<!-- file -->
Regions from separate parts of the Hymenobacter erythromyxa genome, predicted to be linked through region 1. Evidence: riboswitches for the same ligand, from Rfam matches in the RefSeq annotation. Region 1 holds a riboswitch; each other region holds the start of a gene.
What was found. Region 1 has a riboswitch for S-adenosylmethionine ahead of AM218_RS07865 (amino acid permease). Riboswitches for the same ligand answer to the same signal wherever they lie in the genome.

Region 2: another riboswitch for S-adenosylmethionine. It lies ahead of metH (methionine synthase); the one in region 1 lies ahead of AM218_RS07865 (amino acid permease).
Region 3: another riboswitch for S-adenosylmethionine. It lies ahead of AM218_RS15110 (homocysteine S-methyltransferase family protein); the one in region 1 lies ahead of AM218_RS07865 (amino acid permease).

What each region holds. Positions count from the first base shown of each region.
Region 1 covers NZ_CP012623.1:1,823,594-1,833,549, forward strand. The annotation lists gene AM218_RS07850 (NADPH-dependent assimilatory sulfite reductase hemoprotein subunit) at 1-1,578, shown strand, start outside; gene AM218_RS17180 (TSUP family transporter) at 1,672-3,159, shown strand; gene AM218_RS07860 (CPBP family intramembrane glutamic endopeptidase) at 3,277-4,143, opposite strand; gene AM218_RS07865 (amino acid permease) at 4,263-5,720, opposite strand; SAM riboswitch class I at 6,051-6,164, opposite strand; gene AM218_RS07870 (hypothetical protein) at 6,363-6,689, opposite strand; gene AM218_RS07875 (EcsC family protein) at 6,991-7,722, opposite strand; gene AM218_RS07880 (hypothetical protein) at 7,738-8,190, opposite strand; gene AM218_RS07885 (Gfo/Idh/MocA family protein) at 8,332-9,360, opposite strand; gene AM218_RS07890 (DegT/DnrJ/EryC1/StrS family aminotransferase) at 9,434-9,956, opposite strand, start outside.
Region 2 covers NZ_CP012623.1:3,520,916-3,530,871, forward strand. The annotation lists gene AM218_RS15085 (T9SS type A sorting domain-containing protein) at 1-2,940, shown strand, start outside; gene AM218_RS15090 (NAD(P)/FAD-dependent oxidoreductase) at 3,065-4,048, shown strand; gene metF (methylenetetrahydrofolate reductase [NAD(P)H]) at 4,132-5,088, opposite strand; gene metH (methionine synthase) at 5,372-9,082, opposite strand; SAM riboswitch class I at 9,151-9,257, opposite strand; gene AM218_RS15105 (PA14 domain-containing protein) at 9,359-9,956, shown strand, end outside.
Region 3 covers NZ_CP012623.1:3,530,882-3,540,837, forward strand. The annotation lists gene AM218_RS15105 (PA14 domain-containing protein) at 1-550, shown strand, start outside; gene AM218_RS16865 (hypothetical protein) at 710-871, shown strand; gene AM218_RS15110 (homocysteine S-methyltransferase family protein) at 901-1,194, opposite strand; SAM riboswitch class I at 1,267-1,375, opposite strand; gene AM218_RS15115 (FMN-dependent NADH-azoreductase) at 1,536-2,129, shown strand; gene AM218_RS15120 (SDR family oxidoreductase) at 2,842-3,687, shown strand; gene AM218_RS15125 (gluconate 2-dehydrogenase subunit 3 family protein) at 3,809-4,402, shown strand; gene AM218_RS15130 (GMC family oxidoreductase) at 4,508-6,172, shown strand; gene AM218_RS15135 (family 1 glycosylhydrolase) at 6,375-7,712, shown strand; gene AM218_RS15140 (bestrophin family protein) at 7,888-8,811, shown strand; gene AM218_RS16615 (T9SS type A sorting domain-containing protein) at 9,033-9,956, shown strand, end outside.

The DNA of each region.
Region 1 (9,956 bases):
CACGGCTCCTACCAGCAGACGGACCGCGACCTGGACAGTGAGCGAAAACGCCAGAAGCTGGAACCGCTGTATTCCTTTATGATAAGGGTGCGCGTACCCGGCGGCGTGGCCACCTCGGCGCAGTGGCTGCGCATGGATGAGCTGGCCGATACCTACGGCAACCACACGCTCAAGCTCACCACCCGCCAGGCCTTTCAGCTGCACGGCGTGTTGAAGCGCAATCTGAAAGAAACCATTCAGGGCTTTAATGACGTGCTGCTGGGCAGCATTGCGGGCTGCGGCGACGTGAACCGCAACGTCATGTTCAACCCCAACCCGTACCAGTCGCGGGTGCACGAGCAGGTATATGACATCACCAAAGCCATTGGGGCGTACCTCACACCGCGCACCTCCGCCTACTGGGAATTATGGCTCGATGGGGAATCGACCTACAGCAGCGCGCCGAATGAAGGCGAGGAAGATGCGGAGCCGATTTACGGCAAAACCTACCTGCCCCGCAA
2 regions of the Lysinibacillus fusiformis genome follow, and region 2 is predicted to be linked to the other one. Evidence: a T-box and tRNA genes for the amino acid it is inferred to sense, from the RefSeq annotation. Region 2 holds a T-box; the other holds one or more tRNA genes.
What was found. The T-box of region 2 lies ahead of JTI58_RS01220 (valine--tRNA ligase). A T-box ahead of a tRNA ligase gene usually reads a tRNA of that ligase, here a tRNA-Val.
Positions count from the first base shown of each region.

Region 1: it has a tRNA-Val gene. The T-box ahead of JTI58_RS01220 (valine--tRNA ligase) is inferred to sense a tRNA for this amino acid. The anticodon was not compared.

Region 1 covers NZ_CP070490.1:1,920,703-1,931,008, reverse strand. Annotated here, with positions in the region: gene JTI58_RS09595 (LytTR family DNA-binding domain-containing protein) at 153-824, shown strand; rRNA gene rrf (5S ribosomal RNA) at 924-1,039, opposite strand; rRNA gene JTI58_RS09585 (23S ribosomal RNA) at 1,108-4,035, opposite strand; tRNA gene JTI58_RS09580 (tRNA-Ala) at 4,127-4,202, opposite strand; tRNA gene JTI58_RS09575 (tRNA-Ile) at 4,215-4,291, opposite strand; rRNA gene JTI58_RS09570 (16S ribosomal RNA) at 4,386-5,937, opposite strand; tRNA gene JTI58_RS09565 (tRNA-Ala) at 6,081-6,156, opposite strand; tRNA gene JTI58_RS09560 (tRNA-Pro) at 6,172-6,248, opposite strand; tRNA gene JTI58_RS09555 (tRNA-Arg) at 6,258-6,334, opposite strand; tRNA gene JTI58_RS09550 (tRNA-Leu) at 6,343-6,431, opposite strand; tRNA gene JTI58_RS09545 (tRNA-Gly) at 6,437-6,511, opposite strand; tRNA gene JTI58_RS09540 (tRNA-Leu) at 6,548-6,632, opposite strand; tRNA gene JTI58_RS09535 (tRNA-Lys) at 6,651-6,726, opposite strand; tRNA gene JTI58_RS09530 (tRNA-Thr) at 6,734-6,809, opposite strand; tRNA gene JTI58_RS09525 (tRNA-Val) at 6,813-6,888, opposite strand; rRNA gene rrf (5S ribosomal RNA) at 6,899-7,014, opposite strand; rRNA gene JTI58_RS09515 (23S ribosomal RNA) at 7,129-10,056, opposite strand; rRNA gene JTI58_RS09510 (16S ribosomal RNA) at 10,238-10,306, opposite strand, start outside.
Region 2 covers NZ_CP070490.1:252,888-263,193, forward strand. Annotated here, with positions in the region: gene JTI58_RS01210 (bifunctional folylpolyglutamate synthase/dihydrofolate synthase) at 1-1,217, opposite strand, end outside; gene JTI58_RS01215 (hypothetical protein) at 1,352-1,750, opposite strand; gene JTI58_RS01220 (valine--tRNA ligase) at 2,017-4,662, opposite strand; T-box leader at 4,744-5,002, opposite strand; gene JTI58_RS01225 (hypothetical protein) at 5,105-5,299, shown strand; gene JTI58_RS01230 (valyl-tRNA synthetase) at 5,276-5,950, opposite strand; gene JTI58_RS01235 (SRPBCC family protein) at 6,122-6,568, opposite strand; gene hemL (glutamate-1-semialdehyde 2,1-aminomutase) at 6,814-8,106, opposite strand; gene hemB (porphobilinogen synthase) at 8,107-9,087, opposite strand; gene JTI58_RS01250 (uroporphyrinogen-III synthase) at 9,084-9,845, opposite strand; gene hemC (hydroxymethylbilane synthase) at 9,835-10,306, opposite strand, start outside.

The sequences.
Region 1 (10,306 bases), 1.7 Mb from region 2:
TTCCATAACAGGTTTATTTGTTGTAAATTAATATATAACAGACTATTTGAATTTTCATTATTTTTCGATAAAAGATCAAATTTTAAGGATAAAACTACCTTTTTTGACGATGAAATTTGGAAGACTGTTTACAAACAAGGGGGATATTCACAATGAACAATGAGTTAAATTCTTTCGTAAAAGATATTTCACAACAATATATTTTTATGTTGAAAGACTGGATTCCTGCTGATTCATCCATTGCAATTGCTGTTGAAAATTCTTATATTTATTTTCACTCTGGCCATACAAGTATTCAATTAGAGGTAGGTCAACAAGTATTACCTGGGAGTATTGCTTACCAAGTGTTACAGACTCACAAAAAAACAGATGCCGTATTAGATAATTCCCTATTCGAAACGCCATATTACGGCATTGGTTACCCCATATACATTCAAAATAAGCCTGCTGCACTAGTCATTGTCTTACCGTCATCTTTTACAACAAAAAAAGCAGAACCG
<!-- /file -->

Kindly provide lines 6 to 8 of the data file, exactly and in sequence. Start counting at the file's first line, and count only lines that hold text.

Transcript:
Region 1 covers NZ_CP012623.1:1,823,594-1,833,549, forward strand. The annotation lists gene AM218_RS07850 (NADPH-dependent assimilatory sulfite reductase hemoprotein subunit) at 1-1,578, shown strand, start outside; gene AM218_RS17180 (TSUP family transporter) at 1,672-3,159, shown strand; gene AM218_RS07860 (CPBP family intramembrane glutamic endopeptidase) at 3,277-4,143, opposite strand; gene AM218_RS07865 (amino acid permease) at 4,263-5,720, opposite strand; SAM riboswitch class I at 6,051-6,164, opposite strand; gene AM218_RS07870 (hypothetical protein) at 6,363-6,689, opposite strand; gene AM218_RS07875 (EcsC family protein) at 6,991-7,722, opposite strand; gene AM218_RS07880 (hypothetical protein) at 7,738-8,190, opposite strand; gene AM218_RS07885 (Gfo/Idh/MocA family protein) at 8,332-9,360, opposite strand; gene AM218_RS07890 (DegT/DnrJ/EryC1/StrS family aminotransferase) at 9,434-9,956, opposite strand, start outside.
Region 2 covers NZ_CP012623.1:3,520,916-3,530,871, forward strand. The annotation lists gene AM218_RS15085 (T9SS type A sorting domain-containing protein) at 1-2,940, shown strand, start outside; gene AM218_RS15090 (NAD(P)/FAD-dependent oxidoreductase) at 3,065-4,048, shown strand; gene metF (methylenetetrahydrofolate reductase [NAD(P)H]) at 4,132-5,088, opposite strand; gene metH (methionine synthase) at 5,372-9,082, opposite strand; SAM riboswitch class I at 9,151-9,257, opposite strand; gene AM218_RS15105 (PA14 domain-containing protein) at 9,359-9,956, shown strand, end outside.
Region 3 covers NZ_CP012623.1:3,530,882-3,540,837, forward strand. The annotation lists gene AM218_RS15105 (PA14 domain-containing protein) at 1-550, shown strand, start outside; gene AM218_RS16865 (hypothetical protein) at 710-871, shown strand; gene AM218_RS15110 (homocysteine S-methyltransferase family protein) at 901-1,194, opposite strand; SAM riboswitch class I at 1,267-1,375, opposite strand; gene AM218_RS15115 (FMN-dependent NADH-azoreductase) at 1,536-2,129, shown strand; gene AM218_RS15120 (SDR family oxidoreductase) at 2,842-3,687, shown strand; gene AM218_RS15125 (gluconate 2-dehydrogenase subunit 3 family protein) at 3,809-4,402, shown strand; gene AM218_RS15130 (GMC family oxidoreductase) at 4,508-6,172, shown strand; gene AM218_RS15135 (family 1 glycosylhydrolase) at 6,375-7,712, shown strand; gene AM218_RS15140 (bestrophin family protein) at 7,888-8,811, shown strand; gene AM218_RS16615 (T9SS type A sorting domain-containing protein) at 9,033-9,956, shown strand, end outside.